Lighting is always important in a show with multiple, abstract scenes and this was no exception. For several locations the only boundary the audience (and the actor) have for the scene is the edge of the pool of light, and so the shows with the least stationary set pieces often require the most lighting instruments. The design by Scott Hayes and Gavin Williams largely accomplished the necessary boundaries, though the light on the Green Gables sitting room seemed dimmer than the rest of the set. Several times when characters were on the couch they appeared to be in a bit of a shadow. A time or two an actor was lit when they should not have been, or vice versa, however such things can be the result of actors not finding their light, a cue being called too early or late, or a directing oversight in blocking the scene.
Another odd (and distracting) blocking choice involves the arrival of characters at each other’s doors. Doors are imagined, given the above mentioned need for abstract set design, and the audience does not miss them. However, while a character is waiting on a doorstep there is a sound effect of someone knocking, yet the character does not pantomime the action of knocking. This occurred frequently throughout the performance and was noticeable enough that I found myself watching for the smallest motion that could indicate a knock whenever a character arrived at someone’s door. I thought perhaps it was a motion that one or two actors simply forgot to perform. But the sound effect always came, and the knocking action never did.
The rest of the sound design (credited to John Trindle and Jim Henion), primarily the scene change music, is lovely. A soundtrack to turn of the century rural, maritime Canada is not something one could readily find a recording of, but the compilation assembled by John Trindle and Jim Henion could bear that title with no one being any the wiser.
As I stated initially, director Julie King’s late discovery of the story did not work in her favor. Actors usually are (and should be) given some autonomy in fleshing out their characters, but the ultimate decision lies with the director. The characters presented by King are not those found in the works of Montgomery. Marilla is portrayed as much softer than the character is written. Matthew seems to be almost scared of Marilla rather than deferential. While young Anne is meant to be dramatic, her pageantry in this production borders on distracting. Overacting is not uncommon in younger actors, but it needs to be reigned in by the director.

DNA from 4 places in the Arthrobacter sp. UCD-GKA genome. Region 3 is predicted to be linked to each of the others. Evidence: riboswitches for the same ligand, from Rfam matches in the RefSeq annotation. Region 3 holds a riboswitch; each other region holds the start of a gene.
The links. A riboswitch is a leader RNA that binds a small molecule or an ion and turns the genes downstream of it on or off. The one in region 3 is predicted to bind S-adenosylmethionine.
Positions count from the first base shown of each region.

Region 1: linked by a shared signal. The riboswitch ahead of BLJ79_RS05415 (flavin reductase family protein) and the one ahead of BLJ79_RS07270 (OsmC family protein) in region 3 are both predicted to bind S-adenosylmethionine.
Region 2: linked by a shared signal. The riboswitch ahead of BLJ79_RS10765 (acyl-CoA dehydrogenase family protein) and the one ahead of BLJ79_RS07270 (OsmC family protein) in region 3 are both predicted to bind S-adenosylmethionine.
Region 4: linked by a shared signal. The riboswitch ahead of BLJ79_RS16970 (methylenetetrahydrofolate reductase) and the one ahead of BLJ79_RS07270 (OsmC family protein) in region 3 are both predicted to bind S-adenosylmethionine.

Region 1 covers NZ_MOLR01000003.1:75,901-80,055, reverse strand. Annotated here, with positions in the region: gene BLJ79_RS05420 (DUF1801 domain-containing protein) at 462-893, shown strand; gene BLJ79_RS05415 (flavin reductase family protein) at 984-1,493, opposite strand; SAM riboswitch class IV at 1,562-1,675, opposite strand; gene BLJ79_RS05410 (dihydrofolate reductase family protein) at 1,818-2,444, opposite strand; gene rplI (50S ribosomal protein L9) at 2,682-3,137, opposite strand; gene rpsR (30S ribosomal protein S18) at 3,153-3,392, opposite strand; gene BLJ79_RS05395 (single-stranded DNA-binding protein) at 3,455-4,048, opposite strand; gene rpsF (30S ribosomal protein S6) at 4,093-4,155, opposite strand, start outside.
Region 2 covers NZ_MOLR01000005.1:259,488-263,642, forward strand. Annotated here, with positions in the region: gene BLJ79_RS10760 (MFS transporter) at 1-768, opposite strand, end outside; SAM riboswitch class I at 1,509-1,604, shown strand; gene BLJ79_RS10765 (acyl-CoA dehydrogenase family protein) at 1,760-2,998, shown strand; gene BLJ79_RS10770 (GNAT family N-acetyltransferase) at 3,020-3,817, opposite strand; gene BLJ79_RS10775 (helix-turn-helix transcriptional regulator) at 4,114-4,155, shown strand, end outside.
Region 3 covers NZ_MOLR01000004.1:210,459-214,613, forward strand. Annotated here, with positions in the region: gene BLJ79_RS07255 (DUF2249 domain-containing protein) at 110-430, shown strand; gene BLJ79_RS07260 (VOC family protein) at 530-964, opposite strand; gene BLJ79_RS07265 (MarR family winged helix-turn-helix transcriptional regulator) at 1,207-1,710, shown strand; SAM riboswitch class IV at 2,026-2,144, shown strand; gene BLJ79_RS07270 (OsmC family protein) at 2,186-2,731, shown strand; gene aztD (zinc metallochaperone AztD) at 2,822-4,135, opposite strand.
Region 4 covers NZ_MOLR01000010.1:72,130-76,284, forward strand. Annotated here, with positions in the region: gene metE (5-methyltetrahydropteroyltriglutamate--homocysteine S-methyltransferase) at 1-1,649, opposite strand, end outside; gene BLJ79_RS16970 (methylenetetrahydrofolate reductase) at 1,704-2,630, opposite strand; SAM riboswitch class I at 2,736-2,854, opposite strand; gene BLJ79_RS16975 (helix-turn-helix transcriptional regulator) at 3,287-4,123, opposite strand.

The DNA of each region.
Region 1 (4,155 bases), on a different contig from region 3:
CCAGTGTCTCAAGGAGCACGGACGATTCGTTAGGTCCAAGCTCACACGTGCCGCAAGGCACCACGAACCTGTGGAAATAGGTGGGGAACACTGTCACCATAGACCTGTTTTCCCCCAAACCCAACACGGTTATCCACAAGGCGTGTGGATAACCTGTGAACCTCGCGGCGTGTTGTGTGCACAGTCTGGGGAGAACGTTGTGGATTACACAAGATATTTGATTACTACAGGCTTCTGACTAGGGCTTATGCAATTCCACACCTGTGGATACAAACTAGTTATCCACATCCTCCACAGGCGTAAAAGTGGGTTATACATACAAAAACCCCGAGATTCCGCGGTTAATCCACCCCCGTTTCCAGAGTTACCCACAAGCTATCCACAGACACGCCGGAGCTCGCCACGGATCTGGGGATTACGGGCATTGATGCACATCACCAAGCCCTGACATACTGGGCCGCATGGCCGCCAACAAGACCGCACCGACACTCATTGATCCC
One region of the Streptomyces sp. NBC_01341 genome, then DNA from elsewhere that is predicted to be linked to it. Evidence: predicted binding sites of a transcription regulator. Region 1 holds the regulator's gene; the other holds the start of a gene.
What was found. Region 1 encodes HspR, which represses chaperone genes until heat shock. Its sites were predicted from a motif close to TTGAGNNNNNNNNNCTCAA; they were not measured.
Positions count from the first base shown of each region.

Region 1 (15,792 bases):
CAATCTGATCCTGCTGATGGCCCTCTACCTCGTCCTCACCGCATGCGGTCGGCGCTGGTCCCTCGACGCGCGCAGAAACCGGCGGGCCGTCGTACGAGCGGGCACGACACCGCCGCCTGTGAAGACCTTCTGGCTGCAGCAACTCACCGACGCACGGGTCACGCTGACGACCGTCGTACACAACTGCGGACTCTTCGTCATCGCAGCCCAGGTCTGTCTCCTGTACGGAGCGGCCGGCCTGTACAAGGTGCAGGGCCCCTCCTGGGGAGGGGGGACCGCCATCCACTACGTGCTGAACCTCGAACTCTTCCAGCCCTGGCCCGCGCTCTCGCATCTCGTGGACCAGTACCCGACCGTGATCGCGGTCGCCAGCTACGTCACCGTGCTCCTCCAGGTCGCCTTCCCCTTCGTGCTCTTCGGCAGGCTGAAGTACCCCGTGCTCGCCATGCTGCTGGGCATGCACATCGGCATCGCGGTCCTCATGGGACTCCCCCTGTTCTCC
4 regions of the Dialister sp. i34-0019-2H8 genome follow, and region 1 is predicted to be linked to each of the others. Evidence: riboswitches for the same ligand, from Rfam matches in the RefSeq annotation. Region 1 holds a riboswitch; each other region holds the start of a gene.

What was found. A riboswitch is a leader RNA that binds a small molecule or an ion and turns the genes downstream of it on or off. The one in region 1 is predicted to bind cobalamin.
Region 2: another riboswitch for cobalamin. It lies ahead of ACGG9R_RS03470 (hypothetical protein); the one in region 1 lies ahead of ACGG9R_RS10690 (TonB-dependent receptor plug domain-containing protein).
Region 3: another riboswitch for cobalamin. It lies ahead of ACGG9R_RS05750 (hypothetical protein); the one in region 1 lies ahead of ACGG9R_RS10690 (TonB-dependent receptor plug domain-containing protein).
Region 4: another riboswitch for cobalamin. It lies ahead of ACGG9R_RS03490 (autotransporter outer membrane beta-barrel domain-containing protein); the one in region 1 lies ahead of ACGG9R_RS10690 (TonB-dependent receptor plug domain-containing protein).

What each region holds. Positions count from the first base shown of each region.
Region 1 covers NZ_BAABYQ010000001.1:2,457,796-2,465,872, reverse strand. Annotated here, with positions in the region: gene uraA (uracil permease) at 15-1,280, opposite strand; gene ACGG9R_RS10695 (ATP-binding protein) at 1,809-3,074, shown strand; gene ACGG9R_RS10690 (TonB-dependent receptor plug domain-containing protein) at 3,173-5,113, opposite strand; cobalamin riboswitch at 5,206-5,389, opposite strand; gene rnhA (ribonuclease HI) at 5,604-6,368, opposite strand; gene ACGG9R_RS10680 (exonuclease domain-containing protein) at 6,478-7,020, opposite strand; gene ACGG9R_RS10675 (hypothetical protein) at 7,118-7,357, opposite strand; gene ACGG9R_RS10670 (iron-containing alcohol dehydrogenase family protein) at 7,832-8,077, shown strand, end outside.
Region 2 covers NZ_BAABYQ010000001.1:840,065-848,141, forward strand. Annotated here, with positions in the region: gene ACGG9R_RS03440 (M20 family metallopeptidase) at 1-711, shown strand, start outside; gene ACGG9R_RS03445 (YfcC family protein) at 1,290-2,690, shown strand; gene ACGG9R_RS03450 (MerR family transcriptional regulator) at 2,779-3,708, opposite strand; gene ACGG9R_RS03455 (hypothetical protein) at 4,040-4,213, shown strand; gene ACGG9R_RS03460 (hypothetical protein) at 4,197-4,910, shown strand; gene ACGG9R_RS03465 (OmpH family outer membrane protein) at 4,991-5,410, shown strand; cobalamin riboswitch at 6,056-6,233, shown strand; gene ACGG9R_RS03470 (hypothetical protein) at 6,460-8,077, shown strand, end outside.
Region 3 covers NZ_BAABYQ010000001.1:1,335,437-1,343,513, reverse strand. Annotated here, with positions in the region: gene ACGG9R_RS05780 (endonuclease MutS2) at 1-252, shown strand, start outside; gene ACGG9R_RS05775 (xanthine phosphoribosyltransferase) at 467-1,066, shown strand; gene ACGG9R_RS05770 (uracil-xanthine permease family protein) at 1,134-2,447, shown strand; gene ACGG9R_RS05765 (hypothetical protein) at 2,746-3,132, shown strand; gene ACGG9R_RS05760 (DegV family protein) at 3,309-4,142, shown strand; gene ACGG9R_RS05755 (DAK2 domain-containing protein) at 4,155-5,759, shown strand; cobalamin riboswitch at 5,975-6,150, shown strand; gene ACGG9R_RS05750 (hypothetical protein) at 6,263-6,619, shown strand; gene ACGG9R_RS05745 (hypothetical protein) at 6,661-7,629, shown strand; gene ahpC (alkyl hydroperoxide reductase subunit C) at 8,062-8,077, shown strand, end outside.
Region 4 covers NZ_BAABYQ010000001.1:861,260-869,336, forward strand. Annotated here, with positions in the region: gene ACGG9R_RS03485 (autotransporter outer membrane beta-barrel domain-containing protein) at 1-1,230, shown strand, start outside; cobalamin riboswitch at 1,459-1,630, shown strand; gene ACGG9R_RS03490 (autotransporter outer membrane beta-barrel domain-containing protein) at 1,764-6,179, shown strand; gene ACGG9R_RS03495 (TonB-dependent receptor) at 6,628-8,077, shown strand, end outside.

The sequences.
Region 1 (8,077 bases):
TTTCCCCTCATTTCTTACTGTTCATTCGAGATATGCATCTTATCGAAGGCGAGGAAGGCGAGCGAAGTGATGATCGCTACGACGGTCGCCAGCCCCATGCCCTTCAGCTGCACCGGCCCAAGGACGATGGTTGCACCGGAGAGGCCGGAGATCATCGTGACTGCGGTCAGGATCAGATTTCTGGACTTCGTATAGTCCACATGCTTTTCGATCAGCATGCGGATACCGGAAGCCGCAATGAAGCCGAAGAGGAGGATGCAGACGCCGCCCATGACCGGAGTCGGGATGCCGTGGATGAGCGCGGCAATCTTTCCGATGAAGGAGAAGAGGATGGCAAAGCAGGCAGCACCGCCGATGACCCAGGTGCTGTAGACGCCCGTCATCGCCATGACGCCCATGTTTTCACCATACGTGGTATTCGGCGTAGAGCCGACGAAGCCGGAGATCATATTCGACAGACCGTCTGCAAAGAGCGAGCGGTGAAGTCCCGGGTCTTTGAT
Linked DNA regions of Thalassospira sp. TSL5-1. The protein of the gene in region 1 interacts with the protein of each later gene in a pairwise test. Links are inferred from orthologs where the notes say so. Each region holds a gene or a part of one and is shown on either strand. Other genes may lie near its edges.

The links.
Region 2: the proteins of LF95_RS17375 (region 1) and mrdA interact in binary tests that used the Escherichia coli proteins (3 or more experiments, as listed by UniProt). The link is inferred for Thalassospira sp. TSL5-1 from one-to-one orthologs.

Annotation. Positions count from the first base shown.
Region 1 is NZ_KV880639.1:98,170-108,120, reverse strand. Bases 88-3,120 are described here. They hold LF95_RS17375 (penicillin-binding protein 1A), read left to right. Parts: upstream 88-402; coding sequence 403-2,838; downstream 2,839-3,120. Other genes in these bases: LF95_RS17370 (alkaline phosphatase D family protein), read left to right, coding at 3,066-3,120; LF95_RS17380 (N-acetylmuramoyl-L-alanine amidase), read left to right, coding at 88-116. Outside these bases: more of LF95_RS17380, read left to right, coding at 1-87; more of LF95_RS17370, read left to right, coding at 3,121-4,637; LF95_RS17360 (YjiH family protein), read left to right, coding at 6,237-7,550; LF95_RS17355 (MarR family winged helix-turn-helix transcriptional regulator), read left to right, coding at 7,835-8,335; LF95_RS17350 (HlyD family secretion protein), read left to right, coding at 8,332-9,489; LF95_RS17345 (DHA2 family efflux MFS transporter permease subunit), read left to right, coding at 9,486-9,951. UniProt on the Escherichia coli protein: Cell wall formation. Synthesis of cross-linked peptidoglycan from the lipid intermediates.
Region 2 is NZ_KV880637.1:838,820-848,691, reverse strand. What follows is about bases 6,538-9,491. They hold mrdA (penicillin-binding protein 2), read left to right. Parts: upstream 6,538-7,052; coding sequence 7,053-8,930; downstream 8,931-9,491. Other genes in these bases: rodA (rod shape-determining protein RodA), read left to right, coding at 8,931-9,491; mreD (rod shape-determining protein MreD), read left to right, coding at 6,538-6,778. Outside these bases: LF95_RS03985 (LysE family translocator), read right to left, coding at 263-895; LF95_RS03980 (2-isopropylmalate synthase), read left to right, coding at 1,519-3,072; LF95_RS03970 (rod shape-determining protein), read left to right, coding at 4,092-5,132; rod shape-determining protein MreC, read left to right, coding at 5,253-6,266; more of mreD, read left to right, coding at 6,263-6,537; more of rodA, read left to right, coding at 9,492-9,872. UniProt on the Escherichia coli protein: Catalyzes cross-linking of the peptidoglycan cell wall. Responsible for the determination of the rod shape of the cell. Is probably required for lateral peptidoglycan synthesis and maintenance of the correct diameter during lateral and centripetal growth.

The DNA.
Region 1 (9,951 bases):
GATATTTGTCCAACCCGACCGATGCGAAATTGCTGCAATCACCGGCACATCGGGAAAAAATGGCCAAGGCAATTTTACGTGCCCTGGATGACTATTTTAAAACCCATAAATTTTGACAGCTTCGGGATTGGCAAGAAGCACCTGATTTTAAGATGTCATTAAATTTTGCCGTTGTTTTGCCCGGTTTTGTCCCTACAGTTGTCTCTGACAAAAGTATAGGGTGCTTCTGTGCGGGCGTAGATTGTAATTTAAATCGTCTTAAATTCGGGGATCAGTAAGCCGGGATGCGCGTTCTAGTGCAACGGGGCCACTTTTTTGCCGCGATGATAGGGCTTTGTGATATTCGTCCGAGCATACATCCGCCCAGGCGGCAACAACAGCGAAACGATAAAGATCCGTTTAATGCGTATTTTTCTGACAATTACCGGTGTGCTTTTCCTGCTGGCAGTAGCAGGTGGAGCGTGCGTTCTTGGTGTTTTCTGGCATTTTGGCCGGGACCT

Anneliese Bush’s portrayal of Young Diana Barry comes closest to the mark among the children. Ms. Bush displays a youthful excitement tempered with enough restraint to be believable. Notable among the adult performances is that of John Jackson in all his smaller roles. Mr. Jackson makes each character unique while keeping them all relatable. Victoria George’s portrayal of Older Anne Shirley brings a welcome mix of a more mature Anne with just a hint of her past mischief shimmering below the surface. The performances of David Dunville (Matthew), Debbie Noonan (Marilla), and Nancy Wade (Rachel) are engaging in their own way, but they don’t quite grasp the true spirits of the characters they were meant to portray.
As I stated at the beginning, I am an avid fan of Anne of Green Gables. I had the entire set of books as a child (all eight that were published at the time), and watched the WonderWorks productions religiously every year when the PBS pledge drive rolled around. My love of the story is why I chose this show to review in the first place. Unfortunately, such familiarity with a subject can bring with it certain expectations, despite our best efforts to remain objective. I encourage any reader to see the show for themselves and make their own determination, and indeed always do. Nothing helps artists, or the artistic community as a whole, evolve more than patrons seeing and reacting to art.